“We did a lot of exposing,” Jill says, who is a former advertising creative director and descendant of the original settlers of Chappaqua, New York. “We took out more than we put in. Our approach was to clean up and simplify.” Adding that she wanted the home’s lines to speak for themselves. “Going into this, I thought I was going to do a traditional Colonial home,” she says. “But I’ve found that you have to work with the existing home’s character or you end up screwing it up. You have to be able to roll with it, because you just don’t know what you’re going to find.”
Exposing the ceilings, moving walls, and removing floors and doors revealed a surprising wealth of details from the past: corncobs hammered into knotholes; a bayonet tucked between beams; early American coins beneath floorboards; period bottles and ceramic shards dumped in a cavity in the foundations and two large stone cisterns under the kitchen floor that were once fed by a thirty-foot-deep, spring-fed well in the basement. In the floor planks on the third floor, the O’Sheas found nautical woodcarvings that they incorporated into the dining room’s mantel piece. Everything original to the home was saved: beams and floorboards were salvaged and the windows were stripped of centuries of paint and repositioned.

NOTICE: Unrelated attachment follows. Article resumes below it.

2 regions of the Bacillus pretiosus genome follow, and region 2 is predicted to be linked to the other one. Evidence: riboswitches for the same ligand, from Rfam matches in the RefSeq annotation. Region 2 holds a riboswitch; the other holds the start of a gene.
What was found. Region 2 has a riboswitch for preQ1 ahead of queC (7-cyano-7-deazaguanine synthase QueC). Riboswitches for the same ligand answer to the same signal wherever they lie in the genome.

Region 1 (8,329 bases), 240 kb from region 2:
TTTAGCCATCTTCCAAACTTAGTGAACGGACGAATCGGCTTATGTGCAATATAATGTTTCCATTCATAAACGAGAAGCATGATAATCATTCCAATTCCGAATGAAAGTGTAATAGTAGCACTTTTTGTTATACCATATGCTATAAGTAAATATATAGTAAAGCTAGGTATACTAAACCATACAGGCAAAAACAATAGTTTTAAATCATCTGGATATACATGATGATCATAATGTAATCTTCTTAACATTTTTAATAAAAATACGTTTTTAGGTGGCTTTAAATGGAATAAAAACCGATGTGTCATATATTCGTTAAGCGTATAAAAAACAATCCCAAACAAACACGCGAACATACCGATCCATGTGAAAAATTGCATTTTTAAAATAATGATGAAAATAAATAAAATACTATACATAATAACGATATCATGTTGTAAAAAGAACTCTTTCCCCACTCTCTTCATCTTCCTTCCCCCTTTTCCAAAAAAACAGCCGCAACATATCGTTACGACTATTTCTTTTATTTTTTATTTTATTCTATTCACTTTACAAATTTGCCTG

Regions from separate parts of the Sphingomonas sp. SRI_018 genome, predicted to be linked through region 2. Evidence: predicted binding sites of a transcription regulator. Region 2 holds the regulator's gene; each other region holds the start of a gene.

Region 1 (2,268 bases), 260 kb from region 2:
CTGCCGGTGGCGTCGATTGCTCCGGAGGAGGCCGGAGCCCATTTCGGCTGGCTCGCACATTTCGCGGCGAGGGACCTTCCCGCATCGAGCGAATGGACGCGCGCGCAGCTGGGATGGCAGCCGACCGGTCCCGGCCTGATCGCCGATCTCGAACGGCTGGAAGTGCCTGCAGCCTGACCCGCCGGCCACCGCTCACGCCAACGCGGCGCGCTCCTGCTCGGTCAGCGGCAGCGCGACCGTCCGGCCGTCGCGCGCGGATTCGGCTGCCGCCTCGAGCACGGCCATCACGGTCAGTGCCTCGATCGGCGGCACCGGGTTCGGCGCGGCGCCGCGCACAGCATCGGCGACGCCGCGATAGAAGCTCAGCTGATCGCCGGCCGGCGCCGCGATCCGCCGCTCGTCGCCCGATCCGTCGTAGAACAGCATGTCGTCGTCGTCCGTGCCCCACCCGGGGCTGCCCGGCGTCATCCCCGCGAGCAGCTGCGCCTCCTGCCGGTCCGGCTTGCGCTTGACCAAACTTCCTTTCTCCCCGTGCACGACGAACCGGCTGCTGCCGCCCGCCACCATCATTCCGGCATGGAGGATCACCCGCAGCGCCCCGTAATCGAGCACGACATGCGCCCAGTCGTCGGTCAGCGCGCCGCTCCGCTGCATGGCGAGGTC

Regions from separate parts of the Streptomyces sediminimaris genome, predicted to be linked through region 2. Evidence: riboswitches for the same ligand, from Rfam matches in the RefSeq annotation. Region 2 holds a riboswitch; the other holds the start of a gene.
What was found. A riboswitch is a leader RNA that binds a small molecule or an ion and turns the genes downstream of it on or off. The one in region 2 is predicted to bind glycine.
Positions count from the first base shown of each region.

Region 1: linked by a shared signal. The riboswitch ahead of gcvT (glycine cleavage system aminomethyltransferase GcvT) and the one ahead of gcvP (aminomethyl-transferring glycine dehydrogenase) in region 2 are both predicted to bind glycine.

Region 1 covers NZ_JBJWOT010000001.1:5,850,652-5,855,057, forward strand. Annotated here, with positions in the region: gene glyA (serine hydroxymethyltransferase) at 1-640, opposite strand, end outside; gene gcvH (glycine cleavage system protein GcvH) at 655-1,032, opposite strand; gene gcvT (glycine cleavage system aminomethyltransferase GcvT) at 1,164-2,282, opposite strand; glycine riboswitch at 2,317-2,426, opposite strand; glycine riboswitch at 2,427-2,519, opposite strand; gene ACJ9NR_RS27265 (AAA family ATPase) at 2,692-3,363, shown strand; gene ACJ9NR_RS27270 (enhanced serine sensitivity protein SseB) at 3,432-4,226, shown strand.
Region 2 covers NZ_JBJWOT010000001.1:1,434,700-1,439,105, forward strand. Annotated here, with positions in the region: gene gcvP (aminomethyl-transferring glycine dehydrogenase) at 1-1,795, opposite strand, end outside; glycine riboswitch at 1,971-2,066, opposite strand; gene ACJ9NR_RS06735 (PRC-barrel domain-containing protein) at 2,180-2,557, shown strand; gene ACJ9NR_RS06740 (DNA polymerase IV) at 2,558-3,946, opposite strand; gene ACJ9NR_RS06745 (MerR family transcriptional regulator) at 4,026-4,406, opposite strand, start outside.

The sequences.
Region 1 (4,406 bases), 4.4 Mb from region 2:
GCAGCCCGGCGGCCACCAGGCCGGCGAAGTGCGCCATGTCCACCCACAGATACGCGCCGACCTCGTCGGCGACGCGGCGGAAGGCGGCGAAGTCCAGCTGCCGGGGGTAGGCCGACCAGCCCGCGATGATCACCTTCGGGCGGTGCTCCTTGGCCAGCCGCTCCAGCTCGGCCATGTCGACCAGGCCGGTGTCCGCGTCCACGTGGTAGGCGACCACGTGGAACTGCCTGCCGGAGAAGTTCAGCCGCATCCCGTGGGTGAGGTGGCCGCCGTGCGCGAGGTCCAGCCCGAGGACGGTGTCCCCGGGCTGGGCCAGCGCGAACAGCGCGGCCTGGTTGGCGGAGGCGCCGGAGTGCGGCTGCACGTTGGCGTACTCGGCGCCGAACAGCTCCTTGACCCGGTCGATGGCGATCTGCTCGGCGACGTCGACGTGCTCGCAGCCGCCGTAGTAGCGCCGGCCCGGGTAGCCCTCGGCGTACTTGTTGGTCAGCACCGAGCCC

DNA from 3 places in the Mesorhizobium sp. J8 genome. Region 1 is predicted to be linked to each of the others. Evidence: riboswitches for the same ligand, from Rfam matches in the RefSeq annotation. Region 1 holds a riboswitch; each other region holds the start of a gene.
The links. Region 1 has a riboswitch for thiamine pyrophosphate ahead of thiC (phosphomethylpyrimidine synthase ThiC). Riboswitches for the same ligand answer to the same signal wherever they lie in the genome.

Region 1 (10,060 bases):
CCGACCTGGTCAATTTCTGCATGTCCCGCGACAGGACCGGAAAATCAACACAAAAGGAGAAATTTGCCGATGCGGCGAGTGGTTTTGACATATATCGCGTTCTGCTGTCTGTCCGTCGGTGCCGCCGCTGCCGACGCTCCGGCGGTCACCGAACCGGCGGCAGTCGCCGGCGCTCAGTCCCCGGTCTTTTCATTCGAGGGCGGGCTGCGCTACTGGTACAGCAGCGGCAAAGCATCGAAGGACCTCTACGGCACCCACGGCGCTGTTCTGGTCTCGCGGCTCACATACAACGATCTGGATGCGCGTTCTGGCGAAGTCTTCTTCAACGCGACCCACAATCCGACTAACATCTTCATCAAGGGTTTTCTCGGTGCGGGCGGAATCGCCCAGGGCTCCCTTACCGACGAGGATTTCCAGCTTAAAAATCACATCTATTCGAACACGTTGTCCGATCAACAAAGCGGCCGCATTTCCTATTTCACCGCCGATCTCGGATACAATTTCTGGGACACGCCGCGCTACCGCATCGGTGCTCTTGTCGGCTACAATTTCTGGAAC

“We moved the doors around to where they best worked with the modified floor plan,” Jill explains. “They don’t match one another, but that’s part of the house’s history. It would not have retained the same character if we changed the doors, floors or windows.”
In the kitchen, wood siding, saved from two dilapidated outbuildings on the property, was used on the upper walls and in the cabinets below a granite-topped island. The space was given some extra light by eliminating a small bedroom above, opening up the ceiling and expanding into the adjacent breakfast room.
Where they ran short of indigenous materials, Lopez filled in with old, reclaimed wood from upstate Connecticut. (Before opening his construction company in Westport, he had spent ten years salvaging antique barns from Virginia, Pennsylvania, New York and Vermont.) “I love the look of old Connecticut wood,” he says.
One of the biggest additions to the home includes a thirty-by-eleven-foot glassed-in walkway that houses a pantry, mudroom, bathroom and closets, and connects the main house with a new barn/garage. It also serves as a divider between the kids’ rough-paneled rec room over the garage and the main house. The O’Sheas also added a farmhouse-style wraparound porch to the north side of the house and a pool in the backyard.
These days, Jill and Stephen still receive inquisitive neighbors and passersby, but they come not to interrogate or castigate them, she explains, but to thank them. “People realize that the house could have easily become another knock-down, replaced with a McMansion, instead of an example to be followed,” Jill says.
Revive, Westport, 216-4868
Oscar Lopez Construction, Westport, 984-2868